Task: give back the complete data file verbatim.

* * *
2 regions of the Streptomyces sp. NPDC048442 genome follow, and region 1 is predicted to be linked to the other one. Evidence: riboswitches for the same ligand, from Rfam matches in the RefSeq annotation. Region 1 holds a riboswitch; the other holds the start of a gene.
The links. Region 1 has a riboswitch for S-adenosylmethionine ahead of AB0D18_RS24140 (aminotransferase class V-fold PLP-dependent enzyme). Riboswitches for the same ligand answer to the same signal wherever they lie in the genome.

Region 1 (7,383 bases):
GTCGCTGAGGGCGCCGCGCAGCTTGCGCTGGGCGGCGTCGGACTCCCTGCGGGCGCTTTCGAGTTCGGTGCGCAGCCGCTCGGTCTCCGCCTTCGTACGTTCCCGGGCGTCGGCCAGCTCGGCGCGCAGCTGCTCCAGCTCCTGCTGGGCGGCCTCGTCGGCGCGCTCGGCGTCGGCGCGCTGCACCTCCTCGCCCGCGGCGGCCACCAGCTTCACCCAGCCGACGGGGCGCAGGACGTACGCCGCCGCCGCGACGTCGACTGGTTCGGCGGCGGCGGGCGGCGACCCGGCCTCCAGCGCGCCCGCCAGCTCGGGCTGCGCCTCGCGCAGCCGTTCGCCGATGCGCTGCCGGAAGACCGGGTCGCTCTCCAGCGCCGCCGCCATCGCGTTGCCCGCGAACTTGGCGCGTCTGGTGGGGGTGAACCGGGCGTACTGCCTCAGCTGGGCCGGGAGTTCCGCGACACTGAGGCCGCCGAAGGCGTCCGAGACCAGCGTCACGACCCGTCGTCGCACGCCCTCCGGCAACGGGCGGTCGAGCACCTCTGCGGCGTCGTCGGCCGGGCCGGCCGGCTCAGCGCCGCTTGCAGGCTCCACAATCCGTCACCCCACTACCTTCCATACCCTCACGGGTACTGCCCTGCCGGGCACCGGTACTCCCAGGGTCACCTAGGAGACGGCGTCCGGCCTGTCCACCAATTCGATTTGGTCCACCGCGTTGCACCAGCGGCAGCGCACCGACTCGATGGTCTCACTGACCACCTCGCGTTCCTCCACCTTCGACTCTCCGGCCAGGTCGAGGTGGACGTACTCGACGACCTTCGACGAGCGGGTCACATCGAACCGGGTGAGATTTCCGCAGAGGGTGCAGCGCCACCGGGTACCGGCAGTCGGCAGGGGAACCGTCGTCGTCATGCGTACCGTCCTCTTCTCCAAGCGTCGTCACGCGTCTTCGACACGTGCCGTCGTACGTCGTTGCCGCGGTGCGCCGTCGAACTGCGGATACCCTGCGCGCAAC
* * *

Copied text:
2 regions of the Streptomyces sp. NPDC048442 genome follow, and region 1 is predicted to be linked to the other one. Evidence: riboswitches for the same ligand, from Rfam matches in the RefSeq annotation. Region 1 holds a riboswitch; the other holds the start of a gene.
The links. Region 1 has a riboswitch for S-adenosylmethionine ahead of AB0D18_RS24140 (aminotransferase class V-fold PLP-dependent enzyme). Riboswitches for the same ligand answer to the same signal wherever they lie in the genome.

Region 1 (7,383 bases):
GTCGCTGAGGGCGCCGCGCAGCTTGCGCTGGGCGGCGTCGGACTCCCTGCGGGCGCTTTCGAGTTCGGTGCGCAGCCGCTCGGTCTCCGCCTTCGTACGTTCCCGGGCGTCGGCCAGCTCGGCGCGCAGCTGCTCCAGCTCCTGCTGGGCGGCCTCGTCGGCGCGCTCGGCGTCGGCGCGCTGCACCTCCTCGCCCGCGGCGGCCACCAGCTTCACCCAGCCGACGGGGCGCAGGACGTACGCCGCCGCCGCGACGTCGACTGGTTCGGCGGCGGCGGGCGGCGACCCGGCCTCCAGCGCGCCCGCCAGCTCGGGCTGCGCCTCGCGCAGCCGTTCGCCGATGCGCTGCCGGAAGACCGGGTCGCTCTCCAGCGCCGCCGCCATCGCGTTGCCCGCGAACTTGGCGCGTCTGGTGGGGGTGAACCGGGCGTACTGCCTCAGCTGGGCCGGGAGTTCCGCGACACTGAGGCCGCCGAAGGCGTCCGAGACCAGCGTCACGACCCGTCGTCGCACGCCCTCCGGCAACGGGCGGTCGAGCACCTCTGCGGCGTCGTCGGCCGGGCCGGCCGGCTCAGCGCCGCTTGCAGGCTCCACAATCCGTCACCCCACTACCTTCCATACCCTCACGGGTACTGCCCTGCCGGGCACCGGTACTCCCAGGGTCACCTAGGAGACGGCGTCCGGCCTGTCCACCAATTCGATTTGGTCCACCGCGTTGCACCAGCGGCAGCGCACCGACTCGATGGTCTCACTGACCACCTCGCGTTCCTCCACCTTCGACTCTCCGGCCAGGTCGAGGTGGACGTACTCGACGACCTTCGACGAGCGGGTCACATCGAACCGGGTGAGATTTCCGCAGAGGGTGCAGCGCCACCGGGTACCGGCAGTCGGCAGGGGAACCGTCGTCGTCATGCGTACCGTCCTCTTCTCCAAGCGTCGTCACGCGTCTTCGACACGTGCCGTCGTACGTCGTTGCCGCGGTGCGCCGTCGAACTGCGGATACCCTGCGCGCAAC